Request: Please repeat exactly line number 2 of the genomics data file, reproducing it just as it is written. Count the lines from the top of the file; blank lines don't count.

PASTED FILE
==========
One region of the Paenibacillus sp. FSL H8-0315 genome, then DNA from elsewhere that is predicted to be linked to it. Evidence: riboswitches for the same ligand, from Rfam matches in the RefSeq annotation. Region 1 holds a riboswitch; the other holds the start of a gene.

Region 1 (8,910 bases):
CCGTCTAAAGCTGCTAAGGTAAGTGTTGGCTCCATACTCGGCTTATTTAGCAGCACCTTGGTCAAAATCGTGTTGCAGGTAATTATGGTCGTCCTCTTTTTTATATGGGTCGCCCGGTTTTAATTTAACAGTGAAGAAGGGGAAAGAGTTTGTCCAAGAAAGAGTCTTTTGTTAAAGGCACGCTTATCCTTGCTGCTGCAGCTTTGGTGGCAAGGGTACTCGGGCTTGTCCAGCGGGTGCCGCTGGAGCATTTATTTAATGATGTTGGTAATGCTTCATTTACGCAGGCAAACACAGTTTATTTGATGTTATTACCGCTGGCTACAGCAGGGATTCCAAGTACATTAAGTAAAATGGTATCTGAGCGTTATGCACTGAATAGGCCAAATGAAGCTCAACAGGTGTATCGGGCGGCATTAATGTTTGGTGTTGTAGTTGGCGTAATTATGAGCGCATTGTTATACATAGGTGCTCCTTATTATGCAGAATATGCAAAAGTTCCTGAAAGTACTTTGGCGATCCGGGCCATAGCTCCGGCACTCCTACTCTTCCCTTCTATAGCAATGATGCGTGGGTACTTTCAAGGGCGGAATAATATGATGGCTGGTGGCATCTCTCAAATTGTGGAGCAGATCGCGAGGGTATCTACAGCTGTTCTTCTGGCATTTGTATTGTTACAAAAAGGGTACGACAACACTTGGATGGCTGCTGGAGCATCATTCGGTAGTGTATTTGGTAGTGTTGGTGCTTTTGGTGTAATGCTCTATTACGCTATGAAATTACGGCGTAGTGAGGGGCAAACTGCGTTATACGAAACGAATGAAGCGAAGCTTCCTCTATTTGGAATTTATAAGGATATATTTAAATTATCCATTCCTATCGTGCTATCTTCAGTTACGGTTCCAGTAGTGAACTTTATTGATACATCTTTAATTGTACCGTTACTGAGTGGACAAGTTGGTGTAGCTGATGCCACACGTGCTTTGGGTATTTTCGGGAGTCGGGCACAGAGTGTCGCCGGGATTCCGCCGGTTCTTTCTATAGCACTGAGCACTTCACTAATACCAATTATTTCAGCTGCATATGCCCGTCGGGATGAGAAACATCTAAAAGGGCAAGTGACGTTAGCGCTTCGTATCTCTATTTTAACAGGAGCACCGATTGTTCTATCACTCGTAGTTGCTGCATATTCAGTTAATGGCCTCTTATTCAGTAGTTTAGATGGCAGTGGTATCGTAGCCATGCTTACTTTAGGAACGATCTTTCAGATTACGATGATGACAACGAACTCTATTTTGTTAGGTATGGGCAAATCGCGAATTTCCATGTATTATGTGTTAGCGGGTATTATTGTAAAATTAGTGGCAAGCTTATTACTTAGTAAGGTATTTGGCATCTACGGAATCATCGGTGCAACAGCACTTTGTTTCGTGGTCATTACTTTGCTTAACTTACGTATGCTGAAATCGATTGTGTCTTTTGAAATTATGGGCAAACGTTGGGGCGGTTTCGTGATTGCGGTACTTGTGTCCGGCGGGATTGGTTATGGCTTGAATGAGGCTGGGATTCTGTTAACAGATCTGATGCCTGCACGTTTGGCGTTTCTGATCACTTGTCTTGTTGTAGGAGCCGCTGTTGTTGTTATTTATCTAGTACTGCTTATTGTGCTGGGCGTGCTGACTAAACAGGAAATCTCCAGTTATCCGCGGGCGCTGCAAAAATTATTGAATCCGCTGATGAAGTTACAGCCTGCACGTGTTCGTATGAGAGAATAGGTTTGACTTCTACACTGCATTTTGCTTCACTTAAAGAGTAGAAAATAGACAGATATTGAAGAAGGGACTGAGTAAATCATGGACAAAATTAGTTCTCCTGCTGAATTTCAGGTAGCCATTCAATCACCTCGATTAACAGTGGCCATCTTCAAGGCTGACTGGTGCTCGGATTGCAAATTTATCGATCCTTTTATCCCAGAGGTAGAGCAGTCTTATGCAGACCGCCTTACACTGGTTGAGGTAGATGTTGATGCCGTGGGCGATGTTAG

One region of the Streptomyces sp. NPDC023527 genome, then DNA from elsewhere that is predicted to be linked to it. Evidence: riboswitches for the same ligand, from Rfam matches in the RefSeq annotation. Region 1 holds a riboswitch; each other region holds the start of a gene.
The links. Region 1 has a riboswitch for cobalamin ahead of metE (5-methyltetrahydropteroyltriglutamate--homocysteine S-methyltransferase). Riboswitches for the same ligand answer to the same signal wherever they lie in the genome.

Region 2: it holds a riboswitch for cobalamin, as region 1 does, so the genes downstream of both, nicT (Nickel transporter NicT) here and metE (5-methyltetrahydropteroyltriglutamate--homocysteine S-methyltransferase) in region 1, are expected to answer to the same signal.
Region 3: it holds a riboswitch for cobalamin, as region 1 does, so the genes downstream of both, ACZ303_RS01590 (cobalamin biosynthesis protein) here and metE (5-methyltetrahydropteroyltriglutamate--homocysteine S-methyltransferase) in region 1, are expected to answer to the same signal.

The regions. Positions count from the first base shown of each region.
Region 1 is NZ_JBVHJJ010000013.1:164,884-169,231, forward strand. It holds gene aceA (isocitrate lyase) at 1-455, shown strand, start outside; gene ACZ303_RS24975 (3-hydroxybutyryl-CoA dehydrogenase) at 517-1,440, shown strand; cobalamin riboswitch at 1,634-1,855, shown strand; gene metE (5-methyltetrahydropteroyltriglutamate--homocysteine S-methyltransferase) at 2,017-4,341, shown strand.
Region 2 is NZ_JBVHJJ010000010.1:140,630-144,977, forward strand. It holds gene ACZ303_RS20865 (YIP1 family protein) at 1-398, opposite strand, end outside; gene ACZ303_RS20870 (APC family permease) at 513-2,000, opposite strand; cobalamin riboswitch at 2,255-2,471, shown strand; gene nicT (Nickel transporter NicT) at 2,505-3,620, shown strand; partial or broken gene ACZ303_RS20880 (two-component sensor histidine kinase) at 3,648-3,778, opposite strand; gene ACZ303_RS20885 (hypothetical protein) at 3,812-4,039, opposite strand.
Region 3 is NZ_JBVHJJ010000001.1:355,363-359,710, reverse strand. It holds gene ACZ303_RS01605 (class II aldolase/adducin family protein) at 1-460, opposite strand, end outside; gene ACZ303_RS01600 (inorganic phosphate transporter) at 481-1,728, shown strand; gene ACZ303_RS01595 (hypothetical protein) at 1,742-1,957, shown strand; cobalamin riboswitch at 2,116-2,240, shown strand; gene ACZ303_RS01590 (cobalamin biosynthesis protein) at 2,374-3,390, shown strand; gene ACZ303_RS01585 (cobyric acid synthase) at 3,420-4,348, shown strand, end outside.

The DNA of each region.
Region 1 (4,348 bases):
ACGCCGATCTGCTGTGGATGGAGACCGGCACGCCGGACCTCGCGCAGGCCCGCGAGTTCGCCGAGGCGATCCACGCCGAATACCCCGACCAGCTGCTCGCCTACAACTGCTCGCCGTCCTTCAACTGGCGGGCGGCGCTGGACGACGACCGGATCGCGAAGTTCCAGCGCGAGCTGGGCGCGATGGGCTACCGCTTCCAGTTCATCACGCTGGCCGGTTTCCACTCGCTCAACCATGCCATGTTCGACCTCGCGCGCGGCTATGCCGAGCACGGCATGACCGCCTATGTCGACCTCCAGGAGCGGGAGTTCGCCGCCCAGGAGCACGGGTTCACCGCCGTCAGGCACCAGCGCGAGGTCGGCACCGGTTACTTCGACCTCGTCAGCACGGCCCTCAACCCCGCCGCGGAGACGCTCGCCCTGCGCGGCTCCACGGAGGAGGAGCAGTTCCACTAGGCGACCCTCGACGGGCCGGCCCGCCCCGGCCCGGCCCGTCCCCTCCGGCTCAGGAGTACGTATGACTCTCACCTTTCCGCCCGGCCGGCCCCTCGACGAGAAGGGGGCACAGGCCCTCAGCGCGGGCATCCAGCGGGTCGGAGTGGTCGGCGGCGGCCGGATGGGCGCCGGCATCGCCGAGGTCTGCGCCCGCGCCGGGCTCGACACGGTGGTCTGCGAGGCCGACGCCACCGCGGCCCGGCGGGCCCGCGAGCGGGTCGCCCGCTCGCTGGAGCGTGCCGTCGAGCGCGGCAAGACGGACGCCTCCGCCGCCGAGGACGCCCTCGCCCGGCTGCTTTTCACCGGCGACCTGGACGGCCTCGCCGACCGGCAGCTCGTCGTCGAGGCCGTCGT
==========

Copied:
Region 1 (8,910 bases):